Investigating, Fleming faces hostility in Los Alamos–where anyone not American is automatically suspect–meets a glamorous, sexy woman with few scruples, and narrowly survives several attempts on his life.

    Hardcover: 400 pages
    Publisher: Forge; 1st edition (August 2, 2002)
    ISBN: 0312869304

    Fawcett has had some success injecting series life into the fictional character of Mycroft Holmes, Sherlock’s smarter brother (The Flying Scotsman, etc.). But Fawcett’s taxidermy skills fail him here, as he tries to turn writer Ian Fleming into a believable fictional character. James Bond’s creator, who was a mid-level agent for British naval intelligence during WWII, did retire to Jamaica and work there as a local journalist before turning some of his own and his colleagues’ adventures into his famous 007 series-which kept him living in fine style until his early death. But Fawcett’s fiction asks us to believe that Fleming let himself be talked back into the espionage game in the early 1950s, traveling from Jamaica to Los Alamos in order to probe leaks of atomic secrets by British scientists. Brand names familiar to Bond fans dot every page-enough Players cigarettes get smoked to qualify as a paid endorsement-but all the details don’t add up to a complete or even an interesting portrait of a fictional Fleming. Nor can the stiff, silly dialogue (“Oh, Ian,” says a Jamaican madam, “so proper and cool, and with the fires of hell seething inside you”) or the inside jokes (the British spymaster who visits Fleming offers an “authorization to kill” if he takes the job) make readers believe they’re in Bond country.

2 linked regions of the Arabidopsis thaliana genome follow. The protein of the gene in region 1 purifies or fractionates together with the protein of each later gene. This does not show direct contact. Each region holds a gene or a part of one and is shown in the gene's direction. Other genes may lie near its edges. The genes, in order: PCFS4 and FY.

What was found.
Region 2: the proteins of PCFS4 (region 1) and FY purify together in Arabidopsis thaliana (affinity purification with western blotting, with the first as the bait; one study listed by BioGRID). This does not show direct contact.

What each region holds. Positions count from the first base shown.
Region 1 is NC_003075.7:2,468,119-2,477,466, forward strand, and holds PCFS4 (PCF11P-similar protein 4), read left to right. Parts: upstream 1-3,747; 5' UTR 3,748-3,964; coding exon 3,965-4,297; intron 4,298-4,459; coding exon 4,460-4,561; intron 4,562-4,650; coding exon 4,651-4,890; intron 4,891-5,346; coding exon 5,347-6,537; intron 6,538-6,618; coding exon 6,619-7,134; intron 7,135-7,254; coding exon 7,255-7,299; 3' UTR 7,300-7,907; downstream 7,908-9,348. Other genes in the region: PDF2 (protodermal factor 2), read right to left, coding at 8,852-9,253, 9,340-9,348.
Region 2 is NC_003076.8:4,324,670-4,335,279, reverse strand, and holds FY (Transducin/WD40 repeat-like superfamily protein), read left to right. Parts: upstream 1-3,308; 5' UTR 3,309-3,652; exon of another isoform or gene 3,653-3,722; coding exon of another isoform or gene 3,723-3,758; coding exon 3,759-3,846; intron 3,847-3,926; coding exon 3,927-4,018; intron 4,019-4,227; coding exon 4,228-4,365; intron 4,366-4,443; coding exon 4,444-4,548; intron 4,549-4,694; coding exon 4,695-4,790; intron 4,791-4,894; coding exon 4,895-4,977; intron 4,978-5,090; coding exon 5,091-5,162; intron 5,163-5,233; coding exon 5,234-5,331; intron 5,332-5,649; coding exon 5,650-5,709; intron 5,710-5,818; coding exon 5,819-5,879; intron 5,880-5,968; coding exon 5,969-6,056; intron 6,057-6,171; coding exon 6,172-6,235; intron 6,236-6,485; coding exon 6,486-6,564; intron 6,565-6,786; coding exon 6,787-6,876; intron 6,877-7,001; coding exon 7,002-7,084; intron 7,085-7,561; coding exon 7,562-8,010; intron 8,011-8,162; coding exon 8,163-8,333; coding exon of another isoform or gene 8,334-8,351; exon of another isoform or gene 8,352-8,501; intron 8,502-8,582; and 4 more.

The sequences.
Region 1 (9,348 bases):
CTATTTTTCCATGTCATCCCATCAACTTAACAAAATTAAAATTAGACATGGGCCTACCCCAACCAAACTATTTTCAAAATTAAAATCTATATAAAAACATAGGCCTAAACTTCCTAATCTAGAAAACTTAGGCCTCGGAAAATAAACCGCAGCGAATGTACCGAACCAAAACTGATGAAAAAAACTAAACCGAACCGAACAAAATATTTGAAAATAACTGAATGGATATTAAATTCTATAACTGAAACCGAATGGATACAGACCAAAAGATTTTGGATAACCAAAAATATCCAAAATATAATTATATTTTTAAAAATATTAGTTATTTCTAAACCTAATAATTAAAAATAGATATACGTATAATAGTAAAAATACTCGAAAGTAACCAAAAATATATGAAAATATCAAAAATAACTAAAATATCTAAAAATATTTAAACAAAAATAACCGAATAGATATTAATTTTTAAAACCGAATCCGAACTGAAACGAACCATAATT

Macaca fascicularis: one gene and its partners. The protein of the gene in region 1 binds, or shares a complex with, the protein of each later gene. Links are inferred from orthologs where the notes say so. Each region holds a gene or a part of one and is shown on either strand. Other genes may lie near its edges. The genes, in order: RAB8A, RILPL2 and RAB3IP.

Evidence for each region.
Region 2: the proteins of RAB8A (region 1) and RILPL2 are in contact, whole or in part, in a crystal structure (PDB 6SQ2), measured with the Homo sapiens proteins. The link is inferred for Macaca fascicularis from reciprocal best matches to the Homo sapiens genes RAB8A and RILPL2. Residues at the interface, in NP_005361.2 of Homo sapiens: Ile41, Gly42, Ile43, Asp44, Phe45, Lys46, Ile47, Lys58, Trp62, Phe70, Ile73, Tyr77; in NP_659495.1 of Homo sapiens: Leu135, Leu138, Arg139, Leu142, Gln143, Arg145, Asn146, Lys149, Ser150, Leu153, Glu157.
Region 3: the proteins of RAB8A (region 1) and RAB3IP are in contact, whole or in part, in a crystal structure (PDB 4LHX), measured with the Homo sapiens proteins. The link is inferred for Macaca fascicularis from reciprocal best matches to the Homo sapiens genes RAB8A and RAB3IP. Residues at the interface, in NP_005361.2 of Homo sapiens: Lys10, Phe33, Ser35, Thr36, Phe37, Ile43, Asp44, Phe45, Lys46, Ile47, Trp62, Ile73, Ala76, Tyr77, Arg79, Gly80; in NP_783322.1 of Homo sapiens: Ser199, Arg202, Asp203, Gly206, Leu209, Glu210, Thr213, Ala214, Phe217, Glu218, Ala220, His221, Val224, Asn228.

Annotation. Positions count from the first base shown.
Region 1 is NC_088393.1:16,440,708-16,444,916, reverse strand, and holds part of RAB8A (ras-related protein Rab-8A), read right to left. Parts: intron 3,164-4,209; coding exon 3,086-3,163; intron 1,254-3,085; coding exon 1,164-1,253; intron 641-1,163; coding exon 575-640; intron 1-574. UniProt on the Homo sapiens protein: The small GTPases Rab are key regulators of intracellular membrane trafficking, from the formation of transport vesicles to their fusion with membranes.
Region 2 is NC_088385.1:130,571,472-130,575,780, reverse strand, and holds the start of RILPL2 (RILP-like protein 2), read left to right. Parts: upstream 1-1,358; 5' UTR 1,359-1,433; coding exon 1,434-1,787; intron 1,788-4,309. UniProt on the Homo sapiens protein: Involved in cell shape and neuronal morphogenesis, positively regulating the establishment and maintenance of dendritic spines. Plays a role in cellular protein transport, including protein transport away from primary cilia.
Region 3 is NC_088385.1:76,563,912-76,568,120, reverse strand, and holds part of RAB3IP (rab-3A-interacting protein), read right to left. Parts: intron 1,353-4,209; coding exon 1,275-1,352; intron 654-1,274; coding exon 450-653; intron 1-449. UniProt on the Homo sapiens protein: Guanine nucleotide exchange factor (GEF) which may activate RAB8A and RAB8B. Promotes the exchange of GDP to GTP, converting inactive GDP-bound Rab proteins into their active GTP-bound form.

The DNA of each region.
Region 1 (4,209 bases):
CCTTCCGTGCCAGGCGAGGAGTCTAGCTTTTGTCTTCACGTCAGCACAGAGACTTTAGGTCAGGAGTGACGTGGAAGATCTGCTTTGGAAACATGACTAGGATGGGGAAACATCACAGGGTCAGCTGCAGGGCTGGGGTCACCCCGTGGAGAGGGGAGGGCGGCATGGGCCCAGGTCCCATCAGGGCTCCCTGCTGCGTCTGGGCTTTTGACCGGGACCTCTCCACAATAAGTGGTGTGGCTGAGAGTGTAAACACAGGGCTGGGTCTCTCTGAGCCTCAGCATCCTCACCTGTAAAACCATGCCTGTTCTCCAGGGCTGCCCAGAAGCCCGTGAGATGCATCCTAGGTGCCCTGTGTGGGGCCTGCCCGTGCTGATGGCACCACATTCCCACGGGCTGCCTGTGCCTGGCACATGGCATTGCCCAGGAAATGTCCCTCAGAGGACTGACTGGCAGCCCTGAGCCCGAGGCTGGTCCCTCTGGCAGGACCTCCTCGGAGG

Publishers Weekly
    Copyright 2002 Reed Business Information, Inc.

    Siren Song